Vietnam Airlines to replace ageing fleet

PUBLISHED : Wednesday, 11 October, 1995, 12:00am
UPDATED : Wednesday, 11 October, 1995, 12:00am

FAST-GROWING Vietnam Airlines expects to finalise plans by the end of this year for the phasing out of its ageing aircraft built by the former Soviet Union.

The airline's deputy director general, Nguyen Duc Vinh, said the 12 Tupolev TU134s and the one Yakovlev Y40 would be replaced with modern aircraft by 1997 but no formal decision had been made.

Mr Vinh said the airline was searching for new aircraft to lease to replace the ones on domestic routes.

He said the former Soviet Union-made aircraft were up to 50 per cent less efficient than the Airbus Industrie A320s, ATR72s, Boeing 767-200s and 767-300s already in the airline's fleet and carried fewer passengers and cargo.

The plans are part of a five-year fleet renewal programme that will see 30 new aircraft leased or bought by the turn of the century.

Mr Vinh said agreement had just been finalised for the lease of 10 new A320s from Singapore's Region Air. They will replace the A320s leased from Air France and a United States firm, due to be returned by next year.

The airline is also searching for new long-haul aircraft to lease for routes to Europe and expansion routes to North America.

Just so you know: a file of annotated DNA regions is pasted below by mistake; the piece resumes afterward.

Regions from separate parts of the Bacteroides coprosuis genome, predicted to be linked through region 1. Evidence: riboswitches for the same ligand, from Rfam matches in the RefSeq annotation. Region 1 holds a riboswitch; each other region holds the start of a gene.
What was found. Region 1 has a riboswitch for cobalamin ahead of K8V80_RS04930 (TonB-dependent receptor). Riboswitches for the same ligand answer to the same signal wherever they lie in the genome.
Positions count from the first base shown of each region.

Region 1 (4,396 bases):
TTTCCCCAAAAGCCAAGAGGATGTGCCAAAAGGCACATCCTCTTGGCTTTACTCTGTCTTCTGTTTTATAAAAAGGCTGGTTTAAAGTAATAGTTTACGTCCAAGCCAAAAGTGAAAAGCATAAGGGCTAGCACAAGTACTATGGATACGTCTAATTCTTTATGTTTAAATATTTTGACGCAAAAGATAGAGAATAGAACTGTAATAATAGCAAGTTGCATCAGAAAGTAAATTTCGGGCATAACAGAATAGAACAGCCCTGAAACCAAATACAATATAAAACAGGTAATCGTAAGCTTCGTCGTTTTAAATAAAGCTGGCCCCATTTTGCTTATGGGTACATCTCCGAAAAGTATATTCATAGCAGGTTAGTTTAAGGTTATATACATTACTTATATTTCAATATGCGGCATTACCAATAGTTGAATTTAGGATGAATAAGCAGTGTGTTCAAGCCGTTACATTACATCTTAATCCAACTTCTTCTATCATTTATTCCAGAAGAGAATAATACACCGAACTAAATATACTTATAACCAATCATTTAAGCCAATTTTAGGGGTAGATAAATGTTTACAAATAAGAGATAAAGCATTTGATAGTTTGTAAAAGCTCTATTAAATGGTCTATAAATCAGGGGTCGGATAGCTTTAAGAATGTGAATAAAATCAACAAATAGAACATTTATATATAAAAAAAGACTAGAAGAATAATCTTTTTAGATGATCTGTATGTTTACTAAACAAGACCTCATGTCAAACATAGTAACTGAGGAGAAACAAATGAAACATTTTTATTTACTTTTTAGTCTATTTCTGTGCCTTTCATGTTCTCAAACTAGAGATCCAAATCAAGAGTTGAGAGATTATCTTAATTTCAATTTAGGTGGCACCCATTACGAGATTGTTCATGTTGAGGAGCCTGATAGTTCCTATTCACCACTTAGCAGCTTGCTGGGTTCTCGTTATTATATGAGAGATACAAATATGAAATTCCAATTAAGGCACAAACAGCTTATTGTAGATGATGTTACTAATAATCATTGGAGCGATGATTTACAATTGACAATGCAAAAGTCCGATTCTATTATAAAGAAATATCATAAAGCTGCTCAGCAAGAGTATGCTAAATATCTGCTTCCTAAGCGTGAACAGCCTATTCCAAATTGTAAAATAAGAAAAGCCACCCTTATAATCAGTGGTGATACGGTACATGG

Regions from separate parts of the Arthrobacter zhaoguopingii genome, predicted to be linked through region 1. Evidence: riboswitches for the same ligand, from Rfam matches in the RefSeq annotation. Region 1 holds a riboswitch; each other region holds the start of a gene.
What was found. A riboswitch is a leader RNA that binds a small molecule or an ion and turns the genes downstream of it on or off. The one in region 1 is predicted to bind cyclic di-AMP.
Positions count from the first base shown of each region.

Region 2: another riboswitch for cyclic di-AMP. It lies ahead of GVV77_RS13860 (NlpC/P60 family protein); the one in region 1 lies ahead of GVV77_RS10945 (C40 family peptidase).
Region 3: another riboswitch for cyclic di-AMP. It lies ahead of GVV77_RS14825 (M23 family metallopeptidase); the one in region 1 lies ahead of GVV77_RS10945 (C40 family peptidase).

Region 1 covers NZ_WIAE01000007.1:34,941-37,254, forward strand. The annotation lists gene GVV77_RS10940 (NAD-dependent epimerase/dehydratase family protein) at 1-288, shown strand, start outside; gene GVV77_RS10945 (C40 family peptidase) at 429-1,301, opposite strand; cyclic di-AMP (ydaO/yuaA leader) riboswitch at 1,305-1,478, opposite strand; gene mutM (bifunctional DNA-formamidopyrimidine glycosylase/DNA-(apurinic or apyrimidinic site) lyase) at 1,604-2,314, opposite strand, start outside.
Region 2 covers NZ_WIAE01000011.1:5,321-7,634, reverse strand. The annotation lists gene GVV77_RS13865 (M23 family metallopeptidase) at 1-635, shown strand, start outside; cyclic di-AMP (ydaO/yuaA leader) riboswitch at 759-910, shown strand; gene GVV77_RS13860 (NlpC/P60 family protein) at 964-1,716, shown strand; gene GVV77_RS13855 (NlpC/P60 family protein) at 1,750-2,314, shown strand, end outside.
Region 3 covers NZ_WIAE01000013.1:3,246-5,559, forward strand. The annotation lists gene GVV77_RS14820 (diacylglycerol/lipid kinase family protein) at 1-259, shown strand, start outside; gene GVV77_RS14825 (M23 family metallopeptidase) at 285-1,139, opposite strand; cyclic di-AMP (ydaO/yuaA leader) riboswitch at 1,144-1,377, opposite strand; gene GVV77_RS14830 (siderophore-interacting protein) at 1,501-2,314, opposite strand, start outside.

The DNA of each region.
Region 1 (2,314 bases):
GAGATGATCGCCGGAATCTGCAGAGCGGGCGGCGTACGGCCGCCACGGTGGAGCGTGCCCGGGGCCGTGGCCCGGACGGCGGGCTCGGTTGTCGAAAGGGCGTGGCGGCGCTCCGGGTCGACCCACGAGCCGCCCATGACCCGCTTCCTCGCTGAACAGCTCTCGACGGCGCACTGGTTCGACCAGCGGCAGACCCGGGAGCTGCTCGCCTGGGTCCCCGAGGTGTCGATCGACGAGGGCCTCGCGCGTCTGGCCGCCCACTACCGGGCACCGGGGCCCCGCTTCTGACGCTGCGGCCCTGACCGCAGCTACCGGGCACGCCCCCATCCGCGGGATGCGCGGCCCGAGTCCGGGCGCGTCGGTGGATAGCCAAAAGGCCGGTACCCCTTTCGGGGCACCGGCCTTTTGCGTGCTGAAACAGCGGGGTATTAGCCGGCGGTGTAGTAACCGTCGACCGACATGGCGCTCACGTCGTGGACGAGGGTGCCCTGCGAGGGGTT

Mr Vinh said the normalisation of ties between Vietnam and the US had opened up 'many opportunities' for the airline, but the aircraft in its fleet did not have the range needed to make non-stop or one-stop services viable.

He said Vietnam Airlines expected flights to the US to begin by 1997, and that it was looking to acquire long-haul Airbus Industrie A340s, McDonnell Douglas MD11s, Boeing 777s or Boeing 747-400s.

The 747-400 was the least likely choice, because of its large capacity.

'That is a very good aeroplane, but it is probably too big for us,' Mr Vinh said. 'We will need a long-range aircraft for flights lasting 12 or 14 hours . . . and we are looking now. But we have to make sure we control our capacity so that we can compete.' Mr Vinh, who insisted the airline was turning a profit, said it had recorded growth of more than 35 per cent last year. That was deliberately cut from the expansion rate of about 50 per cent recorded each year since 1989, when the government announced a 'hands-off' policy in the operations of the state-owned carrier.

'We are growing but we are being very careful about growing too fast,' he said, adding that further expansion had been set at no more than 30 per cent a year.

He said emphasis was being placed on training of Vietnamese pilots and cabin crew.

Mr Vinh made the comments at the opening of the carrier's first overseas office in Hong Kong. He denied rumours that the airline would be privatised soon.